NEW YORK (AP) -- There are worse things than having to file your income taxes -- and one is not filing.
Financially pressed Americans might think that if they can't pay what they owe on April 15, they can buy time by not filing their tax forms. That could be a very costly mistake.
The penalty for failing to file a tax return on time is a hefty 5 percent per month on the amount owed, up to 25 percent. That could rapidly turn a tax bill of $1,000 into one of $1,250.
''Frankly, the last people I'd want to mess with are the people at the IRS -- even the kinder, gentler IRS,'' said Steve Rhode, president of Myvesta.org. ''They can attach your wages, they can put liens on your property. They are the most powerful people on the planet, besides God.''
The advice from Rhode and other experts is to file that return, and then figure out how to pay your tax as quickly as possible.
Rhode, whose credit counseling service is based in Rockville, Md., said self-employed people and independent contractors are among those most likely to have problems because they often don't set aside enough for taxes when they get paid. Others are families on tight budgets that squeak by month-to-month in part by underwithholding taxes from their paychecks.
''All they're doing is pushing their financial problems off to the future,'' Rhode said. ''Come April 15, they have to be dealt with.''
What should people do?
They can take out a personal loan or put their tax bill on a credit card. They can make a partial payment to the IRS, then pay the balance off over time. Or they can enter into a formal installment agreement with the IRS.
The IRS makes it clear up front that the government should not be the taxpayer's lender of choice. ''Before requesting an installment agreement, you should consider other less costly alternatives, such as a bank loan,'' the IRS says on its Web site at www.irs.gov.
That's because people who pay late (the IRS calls this ''failure to pay'') get hit with a penalty of 0.5 percent a month on the balance due as well as interest, currently about 7 percent, said David J. Silverman, a tax specialist in New York who is co-author of ''Taxes for Dummies.''
Those who want to pay under a formal installment agreement must file IRS Form 9465 and get IRS approval. They pay a fee of $43, but face a reduced penalty of 0.25 percent a month plus the interest, Silverman said. Some 2.2 million American taxpayers currently have such agreements, he added.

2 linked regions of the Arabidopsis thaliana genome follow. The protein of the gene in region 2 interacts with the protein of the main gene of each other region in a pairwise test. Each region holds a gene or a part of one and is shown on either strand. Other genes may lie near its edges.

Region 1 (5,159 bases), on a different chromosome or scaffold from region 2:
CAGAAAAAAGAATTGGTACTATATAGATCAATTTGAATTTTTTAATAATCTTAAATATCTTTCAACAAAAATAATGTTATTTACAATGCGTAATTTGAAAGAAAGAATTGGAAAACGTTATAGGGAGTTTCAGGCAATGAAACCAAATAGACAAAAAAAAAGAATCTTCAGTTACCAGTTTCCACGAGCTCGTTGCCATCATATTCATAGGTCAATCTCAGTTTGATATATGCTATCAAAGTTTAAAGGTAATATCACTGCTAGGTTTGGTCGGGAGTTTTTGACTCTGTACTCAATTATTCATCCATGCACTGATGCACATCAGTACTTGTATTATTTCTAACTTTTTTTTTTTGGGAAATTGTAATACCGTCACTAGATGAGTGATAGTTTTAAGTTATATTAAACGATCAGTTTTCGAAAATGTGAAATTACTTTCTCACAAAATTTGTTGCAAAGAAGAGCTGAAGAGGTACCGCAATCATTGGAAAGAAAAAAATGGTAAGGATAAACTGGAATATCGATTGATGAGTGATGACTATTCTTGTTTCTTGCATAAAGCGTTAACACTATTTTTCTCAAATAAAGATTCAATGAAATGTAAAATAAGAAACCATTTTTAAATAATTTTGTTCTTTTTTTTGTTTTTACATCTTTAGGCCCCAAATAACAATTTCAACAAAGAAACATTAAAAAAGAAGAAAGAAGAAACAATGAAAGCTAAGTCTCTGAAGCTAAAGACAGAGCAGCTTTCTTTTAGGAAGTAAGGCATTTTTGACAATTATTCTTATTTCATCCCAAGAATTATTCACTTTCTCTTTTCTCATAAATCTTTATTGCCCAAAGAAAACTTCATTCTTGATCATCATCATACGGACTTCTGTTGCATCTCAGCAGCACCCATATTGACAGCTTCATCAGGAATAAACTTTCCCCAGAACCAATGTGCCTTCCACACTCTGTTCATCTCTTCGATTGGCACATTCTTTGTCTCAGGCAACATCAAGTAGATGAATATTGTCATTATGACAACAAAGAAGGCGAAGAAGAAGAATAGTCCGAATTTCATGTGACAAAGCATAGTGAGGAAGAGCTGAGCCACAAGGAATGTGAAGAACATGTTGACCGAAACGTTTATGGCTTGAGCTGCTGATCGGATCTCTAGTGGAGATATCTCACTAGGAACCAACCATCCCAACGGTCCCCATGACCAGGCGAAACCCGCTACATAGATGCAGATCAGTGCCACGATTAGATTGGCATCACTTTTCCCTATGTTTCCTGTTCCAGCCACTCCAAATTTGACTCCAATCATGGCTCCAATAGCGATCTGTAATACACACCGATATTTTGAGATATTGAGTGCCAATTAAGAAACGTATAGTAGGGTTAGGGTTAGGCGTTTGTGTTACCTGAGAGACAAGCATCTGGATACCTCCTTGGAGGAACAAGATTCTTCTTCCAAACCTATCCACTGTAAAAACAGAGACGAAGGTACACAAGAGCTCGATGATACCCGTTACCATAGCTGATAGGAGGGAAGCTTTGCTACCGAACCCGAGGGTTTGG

''Generally, if you ask to pay in installments and promise to clear the bill over 36 months or less, the IRS will accept,'' Silverman said. ''But you need to pay it religiously.''
Those even more hard-pressed can try to clear delinquent taxes with an ''offer in compromise,'' through which the IRS accepts less than full payment.
''These things take time to negotiate,'' Silverman said. ''The IRS demands a lot of financial records, and they don't accept all the offers.''
Offers in compromise, he added, ''are usually for people who are on in years, whose income prospects are rather bleak, or are in poor health.''
Don't think that asking for a four-month filing extension on IRS Form 4868 will buy you time to pay. Unless you make an estimated payment by April 15 that covers the taxes due, you'll owe those taxes when you file -- plus interest and penalties.
Kathy McNally, vice president for national financial literacy at the National Foundation for Credit Counseling in Silver Spring, Md., points out that the inability to pay taxes is one of the signs that a family is in financial trouble and might need professional counseling.
''Certainly it does contribute to people coming in to our offices,'' she said. ''Sometimes even a one-hour counseling session can be helpful in learning to manage money better.''
Although time is short, she said, people worried about tax bills might try in advance of April 15 to generate some cash by working overtime, taking a second job or even holding a garage sale.
At the very least, they need to adjust their tax withholding rates -- or quarterly tax payments -- to avoid problems in future years, she said.
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